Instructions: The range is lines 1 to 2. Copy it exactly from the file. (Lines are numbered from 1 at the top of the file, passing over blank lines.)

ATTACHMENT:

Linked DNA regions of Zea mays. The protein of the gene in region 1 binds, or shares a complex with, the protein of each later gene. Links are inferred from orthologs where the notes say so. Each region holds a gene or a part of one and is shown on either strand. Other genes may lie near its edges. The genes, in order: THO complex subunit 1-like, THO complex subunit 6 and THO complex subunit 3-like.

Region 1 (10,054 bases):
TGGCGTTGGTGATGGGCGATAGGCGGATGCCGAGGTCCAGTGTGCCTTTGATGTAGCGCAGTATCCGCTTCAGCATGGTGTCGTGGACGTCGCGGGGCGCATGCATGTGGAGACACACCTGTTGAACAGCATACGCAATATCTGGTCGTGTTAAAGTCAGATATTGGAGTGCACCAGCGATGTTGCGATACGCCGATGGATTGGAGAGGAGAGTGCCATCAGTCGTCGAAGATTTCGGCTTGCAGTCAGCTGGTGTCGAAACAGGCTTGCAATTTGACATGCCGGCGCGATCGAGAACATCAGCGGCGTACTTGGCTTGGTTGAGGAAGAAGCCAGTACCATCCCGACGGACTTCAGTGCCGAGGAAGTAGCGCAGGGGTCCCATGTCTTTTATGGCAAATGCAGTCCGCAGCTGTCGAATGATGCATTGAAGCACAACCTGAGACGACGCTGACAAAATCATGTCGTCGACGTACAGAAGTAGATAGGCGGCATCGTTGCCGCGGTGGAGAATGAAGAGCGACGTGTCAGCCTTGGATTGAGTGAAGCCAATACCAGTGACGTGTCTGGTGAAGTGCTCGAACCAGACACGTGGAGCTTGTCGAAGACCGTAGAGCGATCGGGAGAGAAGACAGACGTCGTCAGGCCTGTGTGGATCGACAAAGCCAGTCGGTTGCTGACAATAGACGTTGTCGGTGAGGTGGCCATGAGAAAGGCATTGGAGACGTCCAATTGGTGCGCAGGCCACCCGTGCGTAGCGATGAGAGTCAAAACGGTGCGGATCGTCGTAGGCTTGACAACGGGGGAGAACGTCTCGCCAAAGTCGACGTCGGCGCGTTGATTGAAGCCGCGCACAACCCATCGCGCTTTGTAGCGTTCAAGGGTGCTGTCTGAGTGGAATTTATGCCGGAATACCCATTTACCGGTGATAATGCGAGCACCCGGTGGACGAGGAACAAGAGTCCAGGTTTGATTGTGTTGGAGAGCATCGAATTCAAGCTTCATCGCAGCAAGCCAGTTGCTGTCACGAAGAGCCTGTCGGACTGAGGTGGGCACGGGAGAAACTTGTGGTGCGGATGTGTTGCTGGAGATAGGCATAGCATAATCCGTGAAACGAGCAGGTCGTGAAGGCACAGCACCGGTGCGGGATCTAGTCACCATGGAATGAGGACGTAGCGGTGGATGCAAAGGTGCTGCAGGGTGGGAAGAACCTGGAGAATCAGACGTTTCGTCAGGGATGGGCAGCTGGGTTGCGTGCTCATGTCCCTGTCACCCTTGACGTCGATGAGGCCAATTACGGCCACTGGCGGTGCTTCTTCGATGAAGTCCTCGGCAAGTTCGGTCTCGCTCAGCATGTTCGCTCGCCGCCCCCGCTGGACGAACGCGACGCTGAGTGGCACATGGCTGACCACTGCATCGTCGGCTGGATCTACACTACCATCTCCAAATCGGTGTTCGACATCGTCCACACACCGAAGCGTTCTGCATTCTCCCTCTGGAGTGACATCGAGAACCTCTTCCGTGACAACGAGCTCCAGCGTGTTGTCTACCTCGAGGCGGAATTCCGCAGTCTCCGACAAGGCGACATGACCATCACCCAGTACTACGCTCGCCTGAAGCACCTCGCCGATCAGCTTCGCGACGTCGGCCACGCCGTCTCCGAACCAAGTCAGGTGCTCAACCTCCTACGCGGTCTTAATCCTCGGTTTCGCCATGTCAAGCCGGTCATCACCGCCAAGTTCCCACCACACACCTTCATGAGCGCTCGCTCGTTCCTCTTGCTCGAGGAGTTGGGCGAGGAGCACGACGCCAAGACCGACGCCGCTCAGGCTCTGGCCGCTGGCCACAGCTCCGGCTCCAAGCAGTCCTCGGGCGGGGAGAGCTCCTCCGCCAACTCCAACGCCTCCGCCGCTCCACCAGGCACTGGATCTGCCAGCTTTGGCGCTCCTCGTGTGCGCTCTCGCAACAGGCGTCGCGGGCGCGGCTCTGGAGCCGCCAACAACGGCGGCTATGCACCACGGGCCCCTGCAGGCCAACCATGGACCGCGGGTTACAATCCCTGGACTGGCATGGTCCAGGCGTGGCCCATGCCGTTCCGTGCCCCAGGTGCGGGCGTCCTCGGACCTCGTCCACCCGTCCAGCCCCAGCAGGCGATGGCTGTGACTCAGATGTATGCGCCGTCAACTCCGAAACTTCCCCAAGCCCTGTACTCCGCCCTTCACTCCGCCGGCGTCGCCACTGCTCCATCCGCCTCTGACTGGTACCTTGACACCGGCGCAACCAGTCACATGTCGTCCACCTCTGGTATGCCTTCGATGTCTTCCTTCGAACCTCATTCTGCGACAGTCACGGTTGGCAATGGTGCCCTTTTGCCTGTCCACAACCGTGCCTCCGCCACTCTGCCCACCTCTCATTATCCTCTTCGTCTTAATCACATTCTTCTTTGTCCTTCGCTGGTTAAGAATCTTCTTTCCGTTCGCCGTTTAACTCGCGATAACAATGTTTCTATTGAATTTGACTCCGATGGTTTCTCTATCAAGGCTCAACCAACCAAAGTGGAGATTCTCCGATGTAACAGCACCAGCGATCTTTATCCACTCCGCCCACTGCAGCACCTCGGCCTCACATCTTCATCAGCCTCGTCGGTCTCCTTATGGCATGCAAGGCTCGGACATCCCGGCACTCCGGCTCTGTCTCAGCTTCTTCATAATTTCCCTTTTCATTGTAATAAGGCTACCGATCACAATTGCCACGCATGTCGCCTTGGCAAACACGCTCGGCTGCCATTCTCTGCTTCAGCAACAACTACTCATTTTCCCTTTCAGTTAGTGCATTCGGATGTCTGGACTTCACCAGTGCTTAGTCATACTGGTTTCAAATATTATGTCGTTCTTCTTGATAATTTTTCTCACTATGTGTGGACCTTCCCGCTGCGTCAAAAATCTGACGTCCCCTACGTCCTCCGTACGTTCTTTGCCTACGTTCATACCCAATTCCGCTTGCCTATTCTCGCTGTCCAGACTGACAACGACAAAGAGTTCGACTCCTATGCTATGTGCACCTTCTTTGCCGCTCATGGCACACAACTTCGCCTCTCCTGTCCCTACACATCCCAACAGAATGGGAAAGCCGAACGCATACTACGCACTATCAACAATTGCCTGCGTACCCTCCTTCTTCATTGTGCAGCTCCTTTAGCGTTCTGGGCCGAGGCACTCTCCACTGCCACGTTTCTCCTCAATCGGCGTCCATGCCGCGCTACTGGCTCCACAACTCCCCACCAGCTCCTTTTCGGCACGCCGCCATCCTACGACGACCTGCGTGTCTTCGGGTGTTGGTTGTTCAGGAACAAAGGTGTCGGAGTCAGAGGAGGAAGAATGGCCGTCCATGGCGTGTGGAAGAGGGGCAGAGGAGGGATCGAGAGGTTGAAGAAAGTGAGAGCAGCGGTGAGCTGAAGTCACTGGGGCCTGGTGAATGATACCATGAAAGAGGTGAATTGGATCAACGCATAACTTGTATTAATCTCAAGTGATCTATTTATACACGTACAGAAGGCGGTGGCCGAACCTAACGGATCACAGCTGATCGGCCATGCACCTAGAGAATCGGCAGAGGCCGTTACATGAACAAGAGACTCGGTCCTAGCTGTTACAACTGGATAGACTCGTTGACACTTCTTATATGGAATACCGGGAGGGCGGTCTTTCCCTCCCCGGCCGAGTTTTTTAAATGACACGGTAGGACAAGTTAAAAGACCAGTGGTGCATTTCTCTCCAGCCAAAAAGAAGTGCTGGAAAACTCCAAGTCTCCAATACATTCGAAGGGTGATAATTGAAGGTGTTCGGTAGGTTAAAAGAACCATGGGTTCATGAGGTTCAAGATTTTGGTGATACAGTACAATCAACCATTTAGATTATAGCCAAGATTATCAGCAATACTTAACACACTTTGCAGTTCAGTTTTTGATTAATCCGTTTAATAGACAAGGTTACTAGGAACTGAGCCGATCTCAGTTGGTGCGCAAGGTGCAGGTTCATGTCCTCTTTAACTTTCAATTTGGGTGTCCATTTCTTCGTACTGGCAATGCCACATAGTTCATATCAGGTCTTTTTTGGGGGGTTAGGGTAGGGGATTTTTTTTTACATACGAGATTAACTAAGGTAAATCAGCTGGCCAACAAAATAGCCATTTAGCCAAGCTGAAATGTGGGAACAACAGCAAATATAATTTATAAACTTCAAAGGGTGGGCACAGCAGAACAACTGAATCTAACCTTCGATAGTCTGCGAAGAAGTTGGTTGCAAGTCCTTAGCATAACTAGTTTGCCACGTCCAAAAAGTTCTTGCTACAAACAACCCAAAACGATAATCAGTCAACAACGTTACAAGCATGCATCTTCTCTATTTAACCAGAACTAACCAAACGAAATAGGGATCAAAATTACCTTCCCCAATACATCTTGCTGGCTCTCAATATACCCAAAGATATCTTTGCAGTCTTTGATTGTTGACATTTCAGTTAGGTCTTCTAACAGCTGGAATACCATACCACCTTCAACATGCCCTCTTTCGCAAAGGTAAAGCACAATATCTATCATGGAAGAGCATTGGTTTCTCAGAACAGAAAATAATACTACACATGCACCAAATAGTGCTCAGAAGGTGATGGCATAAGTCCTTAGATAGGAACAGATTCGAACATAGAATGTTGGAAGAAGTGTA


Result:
Linked DNA regions of Zea mays. The protein of the gene in region 1 binds, or shares a complex with, the protein of each later gene. Links are inferred from orthologs where the notes say so. Each region holds a gene or a part of one and is shown on either strand. Other genes may lie near its edges. The genes, in order: THO complex subunit 1-like, THO complex subunit 6 and THO complex subunit 3-like.

Region 1 (10,054 bases):